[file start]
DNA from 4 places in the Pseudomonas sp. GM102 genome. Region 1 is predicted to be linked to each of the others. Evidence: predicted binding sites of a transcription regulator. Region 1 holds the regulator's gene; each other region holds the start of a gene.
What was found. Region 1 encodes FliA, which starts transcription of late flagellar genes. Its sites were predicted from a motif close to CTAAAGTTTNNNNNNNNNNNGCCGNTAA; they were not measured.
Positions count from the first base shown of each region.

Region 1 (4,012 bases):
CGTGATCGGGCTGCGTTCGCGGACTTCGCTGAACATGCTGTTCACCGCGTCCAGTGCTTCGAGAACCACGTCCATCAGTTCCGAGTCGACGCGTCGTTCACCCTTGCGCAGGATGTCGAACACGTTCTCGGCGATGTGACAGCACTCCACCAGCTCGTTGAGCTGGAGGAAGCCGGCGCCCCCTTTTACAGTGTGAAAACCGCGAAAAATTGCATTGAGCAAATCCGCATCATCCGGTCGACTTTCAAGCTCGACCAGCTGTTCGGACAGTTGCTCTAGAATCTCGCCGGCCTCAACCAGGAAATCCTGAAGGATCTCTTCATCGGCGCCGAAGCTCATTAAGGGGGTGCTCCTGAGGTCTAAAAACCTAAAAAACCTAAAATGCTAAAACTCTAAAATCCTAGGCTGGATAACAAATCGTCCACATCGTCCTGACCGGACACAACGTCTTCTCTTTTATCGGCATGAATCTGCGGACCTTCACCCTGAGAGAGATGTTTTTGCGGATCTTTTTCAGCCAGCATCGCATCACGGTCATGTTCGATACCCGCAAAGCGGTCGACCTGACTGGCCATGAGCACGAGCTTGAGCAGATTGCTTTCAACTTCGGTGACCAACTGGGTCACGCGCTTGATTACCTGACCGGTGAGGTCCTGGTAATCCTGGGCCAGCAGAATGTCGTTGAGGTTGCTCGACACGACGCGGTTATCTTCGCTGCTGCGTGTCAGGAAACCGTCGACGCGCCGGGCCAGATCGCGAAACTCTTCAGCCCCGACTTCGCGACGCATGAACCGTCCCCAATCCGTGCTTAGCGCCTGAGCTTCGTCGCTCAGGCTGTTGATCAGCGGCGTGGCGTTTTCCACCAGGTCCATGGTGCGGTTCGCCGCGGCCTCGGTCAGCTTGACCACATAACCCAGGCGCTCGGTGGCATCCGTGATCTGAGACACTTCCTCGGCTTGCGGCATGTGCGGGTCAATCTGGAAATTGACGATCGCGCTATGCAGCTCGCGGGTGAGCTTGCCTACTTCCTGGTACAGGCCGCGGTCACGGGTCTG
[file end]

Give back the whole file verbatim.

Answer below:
DNA from 4 places in the Pseudomonas sp. GM102 genome. Region 1 is predicted to be linked to each of the others. Evidence: predicted binding sites of a transcription regulator. Region 1 holds the regulator's gene; each other region holds the start of a gene.
What was found. Region 1 encodes FliA, which starts transcription of late flagellar genes. Its sites were predicted from a motif close to CTAAAGTTTNNNNNNNNNNNGCCGNTAA; they were not measured.
Positions count from the first base shown of each region.

Region 1 (4,012 bases):
CGTGATCGGGCTGCGTTCGCGGACTTCGCTGAACATGCTGTTCACCGCGTCCAGTGCTTCGAGAACCACGTCCATCAGTTCCGAGTCGACGCGTCGTTCACCCTTGCGCAGGATGTCGAACACGTTCTCGGCGATGTGACAGCACTCCACCAGCTCGTTGAGCTGGAGGAAGCCGGCGCCCCCTTTTACAGTGTGAAAACCGCGAAAAATTGCATTGAGCAAATCCGCATCATCCGGTCGACTTTCAAGCTCGACCAGCTGTTCGGACAGTTGCTCTAGAATCTCGCCGGCCTCAACCAGGAAATCCTGAAGGATCTCTTCATCGGCGCCGAAGCTCATTAAGGGGGTGCTCCTGAGGTCTAAAAACCTAAAAAACCTAAAATGCTAAAACTCTAAAATCCTAGGCTGGATAACAAATCGTCCACATCGTCCTGACCGGACACAACGTCTTCTCTTTTATCGGCATGAATCTGCGGACCTTCACCCTGAGAGAGATGTTTTTGCGGATCTTTTTCAGCCAGCATCGCATCACGGTCATGTTCGATACCCGCAAAGCGGTCGACCTGACTGGCCATGAGCACGAGCTTGAGCAGATTGCTTTCAACTTCGGTGACCAACTGGGTCACGCGCTTGATTACCTGACCGGTGAGGTCCTGGTAATCCTGGGCCAGCAGAATGTCGTTGAGGTTGCTCGACACGACGCGGTTATCTTCGCTGCTGCGTGTCAGGAAACCGTCGACGCGCCGGGCCAGATCGCGAAACTCTTCAGCCCCGACTTCGCGACGCATGAACCGTCCCCAATCCGTGCTTAGCGCCTGAGCTTCGTCGCTCAGGCTGTTGATCAGCGGCGTGGCGTTTTCCACCAGGTCCATGGTGCGGTTCGCCGCGGCCTCGGTCAGCTTGACCACATAACCCAGGCGCTCGGTGGCATCCGTGATCTGAGACACTTCCTCGGCTTGCGGCATGTGCGGGTCAATCTGGAAATTGACGATCGCGCTATGCAGCTCGCGGGTGAGCTTGCCTACTTCCTGGTACAGGCCGCGGTCACGGGTCTG